COVID-19: 160 Drugs Identified That Could Be Repurposed
Complete the form below to unlock access to ALL audio articles.
Cambridge scientists have identified 200 approved drugs predicted to work against COVID-19 - of which only 40 are currently being tested in COVID-19 clinical trials.
In a study published today in Science Advances, a team led by researchers at the University of Cambridge's Milner Therapeutics Institute and Gurdon Institute used a combination of computational biology and machine learning to create a comprehensive map of proteins that are involved in SARS-CoV-2 infection - from proteins that help the virus break into the host cell to those generated as a consequence of infection. By examining this network using artificial intelligence (AI) approaches, they were able to identify key proteins involved in infection as well as biological pathways that might be targeted by drugs.
To date, the majority of small molecule and antibody approaches for treating COVID-19 are drugs that are either currently the subject of clinical trials or have already been through clinical trials and been approved. Much of the focus has been on several key virus or host targets, or on pathways - such as inflammation - where a drug treatment could be used as an intervention.
The team used computer modelling to carry out a 'virtual screen' of almost 2,000 approved drugs and identified 200 approved drugs that could be effective against COVID-19. Forty of these drugs have already entered clinical trials, which the researchers argue supports the approach they have taken.
When the researchers tested a subset of those drugs implicated in viral replication, they found that two in particular - an antimalarial drug and a type of medicine used to treat rheumatoid arthritis - were able to inhibit the virus, providing initial validation of their data-driven approach.
Professor Tony Kouzarides, Director of the Milner Therapeutics Institute, who led the study, said: "By looking across the board at the thousands of proteins that play some role in SARS-CoV-2 infection - whether actively or as a consequence of infections - we've been able to create a network uncovering the relationship between these proteins.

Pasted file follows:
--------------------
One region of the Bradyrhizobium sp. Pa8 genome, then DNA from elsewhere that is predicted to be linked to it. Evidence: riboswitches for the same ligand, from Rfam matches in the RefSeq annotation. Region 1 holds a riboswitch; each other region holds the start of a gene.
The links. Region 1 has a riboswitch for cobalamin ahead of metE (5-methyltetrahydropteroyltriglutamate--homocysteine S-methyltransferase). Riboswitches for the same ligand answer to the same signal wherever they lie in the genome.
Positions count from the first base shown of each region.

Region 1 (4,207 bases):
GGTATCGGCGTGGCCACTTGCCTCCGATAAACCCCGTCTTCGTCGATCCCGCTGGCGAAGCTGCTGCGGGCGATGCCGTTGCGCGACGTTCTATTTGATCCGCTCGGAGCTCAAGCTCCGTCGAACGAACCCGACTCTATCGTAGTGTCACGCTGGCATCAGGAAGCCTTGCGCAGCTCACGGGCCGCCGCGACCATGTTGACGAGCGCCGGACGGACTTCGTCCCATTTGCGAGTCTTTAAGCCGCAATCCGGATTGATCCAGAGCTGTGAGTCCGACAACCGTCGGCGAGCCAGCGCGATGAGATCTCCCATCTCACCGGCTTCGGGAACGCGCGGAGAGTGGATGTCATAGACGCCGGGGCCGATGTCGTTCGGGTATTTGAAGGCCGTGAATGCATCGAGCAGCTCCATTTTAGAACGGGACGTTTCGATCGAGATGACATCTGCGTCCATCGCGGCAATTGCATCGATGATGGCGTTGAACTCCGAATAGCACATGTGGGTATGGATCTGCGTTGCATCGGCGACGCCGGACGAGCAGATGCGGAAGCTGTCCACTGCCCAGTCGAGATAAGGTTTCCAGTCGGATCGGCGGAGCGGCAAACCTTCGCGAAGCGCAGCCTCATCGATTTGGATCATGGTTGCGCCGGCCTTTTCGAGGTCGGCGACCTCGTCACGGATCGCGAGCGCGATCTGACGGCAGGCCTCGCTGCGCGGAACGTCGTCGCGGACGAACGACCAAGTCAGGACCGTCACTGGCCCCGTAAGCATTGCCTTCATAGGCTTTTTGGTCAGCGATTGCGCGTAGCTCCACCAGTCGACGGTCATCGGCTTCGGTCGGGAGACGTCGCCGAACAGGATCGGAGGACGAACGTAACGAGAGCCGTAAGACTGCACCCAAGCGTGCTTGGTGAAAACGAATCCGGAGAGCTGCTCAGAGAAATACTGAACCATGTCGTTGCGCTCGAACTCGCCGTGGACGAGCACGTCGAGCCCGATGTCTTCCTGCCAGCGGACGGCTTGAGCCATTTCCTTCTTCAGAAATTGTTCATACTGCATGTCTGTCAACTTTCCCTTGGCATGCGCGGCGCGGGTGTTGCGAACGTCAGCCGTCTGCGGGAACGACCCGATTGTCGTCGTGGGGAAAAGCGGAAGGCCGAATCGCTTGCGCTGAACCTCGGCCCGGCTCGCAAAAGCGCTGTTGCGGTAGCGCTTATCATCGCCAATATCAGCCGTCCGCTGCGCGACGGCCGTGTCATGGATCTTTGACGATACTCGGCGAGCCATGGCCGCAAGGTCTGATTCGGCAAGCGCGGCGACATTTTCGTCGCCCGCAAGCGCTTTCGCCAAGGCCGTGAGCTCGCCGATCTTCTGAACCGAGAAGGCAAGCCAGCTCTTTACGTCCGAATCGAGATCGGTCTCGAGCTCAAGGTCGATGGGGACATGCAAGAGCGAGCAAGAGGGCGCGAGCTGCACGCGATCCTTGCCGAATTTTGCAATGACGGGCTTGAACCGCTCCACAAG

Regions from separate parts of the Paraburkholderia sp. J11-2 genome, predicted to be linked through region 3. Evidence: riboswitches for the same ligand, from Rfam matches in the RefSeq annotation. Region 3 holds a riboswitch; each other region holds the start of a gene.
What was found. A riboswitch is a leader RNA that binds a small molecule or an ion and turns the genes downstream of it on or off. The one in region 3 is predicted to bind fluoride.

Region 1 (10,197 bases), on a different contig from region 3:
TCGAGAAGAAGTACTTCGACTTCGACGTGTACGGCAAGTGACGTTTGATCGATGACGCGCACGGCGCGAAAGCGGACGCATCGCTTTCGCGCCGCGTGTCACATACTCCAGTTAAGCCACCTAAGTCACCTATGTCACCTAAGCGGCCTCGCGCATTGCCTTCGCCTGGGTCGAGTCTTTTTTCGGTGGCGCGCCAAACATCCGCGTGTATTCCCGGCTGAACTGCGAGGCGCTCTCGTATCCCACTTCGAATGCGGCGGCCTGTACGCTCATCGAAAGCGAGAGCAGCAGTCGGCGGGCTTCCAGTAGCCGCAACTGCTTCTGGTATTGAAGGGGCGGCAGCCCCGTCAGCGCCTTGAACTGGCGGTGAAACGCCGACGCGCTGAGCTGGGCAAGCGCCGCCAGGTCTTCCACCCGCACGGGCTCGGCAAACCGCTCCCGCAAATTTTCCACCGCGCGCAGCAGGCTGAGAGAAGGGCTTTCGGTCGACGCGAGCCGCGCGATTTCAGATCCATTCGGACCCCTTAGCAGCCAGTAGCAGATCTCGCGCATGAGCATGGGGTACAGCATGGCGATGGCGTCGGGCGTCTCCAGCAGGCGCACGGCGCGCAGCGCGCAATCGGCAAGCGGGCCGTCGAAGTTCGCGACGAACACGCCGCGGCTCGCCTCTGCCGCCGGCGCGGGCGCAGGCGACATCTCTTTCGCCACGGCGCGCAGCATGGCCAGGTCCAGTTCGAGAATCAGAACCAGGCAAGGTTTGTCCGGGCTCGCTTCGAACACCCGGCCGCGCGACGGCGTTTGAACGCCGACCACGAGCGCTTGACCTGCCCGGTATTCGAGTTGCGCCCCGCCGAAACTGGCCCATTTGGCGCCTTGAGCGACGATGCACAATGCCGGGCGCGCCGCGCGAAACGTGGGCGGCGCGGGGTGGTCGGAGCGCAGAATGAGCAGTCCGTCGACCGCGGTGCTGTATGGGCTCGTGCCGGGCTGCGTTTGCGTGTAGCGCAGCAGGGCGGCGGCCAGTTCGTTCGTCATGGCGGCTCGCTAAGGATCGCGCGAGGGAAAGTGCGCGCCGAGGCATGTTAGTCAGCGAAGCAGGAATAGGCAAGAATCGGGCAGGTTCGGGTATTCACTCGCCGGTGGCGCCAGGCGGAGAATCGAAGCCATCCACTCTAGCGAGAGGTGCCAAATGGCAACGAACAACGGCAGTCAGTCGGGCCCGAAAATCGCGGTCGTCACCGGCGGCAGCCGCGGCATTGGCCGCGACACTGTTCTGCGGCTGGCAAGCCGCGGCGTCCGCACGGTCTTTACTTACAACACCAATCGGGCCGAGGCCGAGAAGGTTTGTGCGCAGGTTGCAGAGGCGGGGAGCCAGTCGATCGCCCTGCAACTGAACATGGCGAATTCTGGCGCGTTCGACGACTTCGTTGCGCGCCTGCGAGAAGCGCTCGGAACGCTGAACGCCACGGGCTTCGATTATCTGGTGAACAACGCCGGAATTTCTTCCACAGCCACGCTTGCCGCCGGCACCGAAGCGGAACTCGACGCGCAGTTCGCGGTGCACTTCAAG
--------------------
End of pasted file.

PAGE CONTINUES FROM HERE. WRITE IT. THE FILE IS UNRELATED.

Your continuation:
"We then used the latest machine learning and computer modelling techniques to identify 200 approved drugs that might help us treat COVID-19. Of these, 160 had not been linked to this infection before. This could give us many more weapons in our armoury to fight back against the virus."
Using artificial neural network analysis, the team classified the drugs depending on the overarching role of their targets in SARS-CoV-2 infection: those that targeted viral replication and those that targeted the immune response. They then took a subset of those involved in viral replication and tested them using cell lines derived from humans and from non-human primates.
Of particular note were two drugs, sulfasalazine (used to treat conditions such as rheumatoid arthritis and Crohn's disease) and proguanil (and antimalarial drug), which the team showed reduced SARS-CoV-2 viral replication in cells, raising the possibility of their potential use to prevent infection or to treat COVID-19.
Dr Namshik Han, Head of Computational Research and AI at the Milner Therapeutics Institute, added: "Our study has provided us with unexpected information about the mechanisms underlying COVID-19 and has provided us with some promising drugs that might be repurposed for either treating or preventing infection. While we took a data-driven approach - essentially allowing artificially intelligent algorithms to interrogate datasets - we then validated our findings in the laboratory, confirming the power of our approach.
"We hope this resource of potential drugs will accelerate the development of new drugs against COVID-19. We believe our approach will be useful for responding rapidly to new variants of SARS-CoV2 and other new pathogens that could drive future pandemics."
Reference: Han N, Hwang W, Tzelepis K, et al. Identification of SARS-CoV-2–induced pathways reveals drug repurposing strategies. Sci. Adv. 2021;7(27):eabh3032. doi: 10.1126/sciadv.abh3032
This article has been republished from the following materials. Note: material may have been edited for length and content. For further information, please contact the cited source.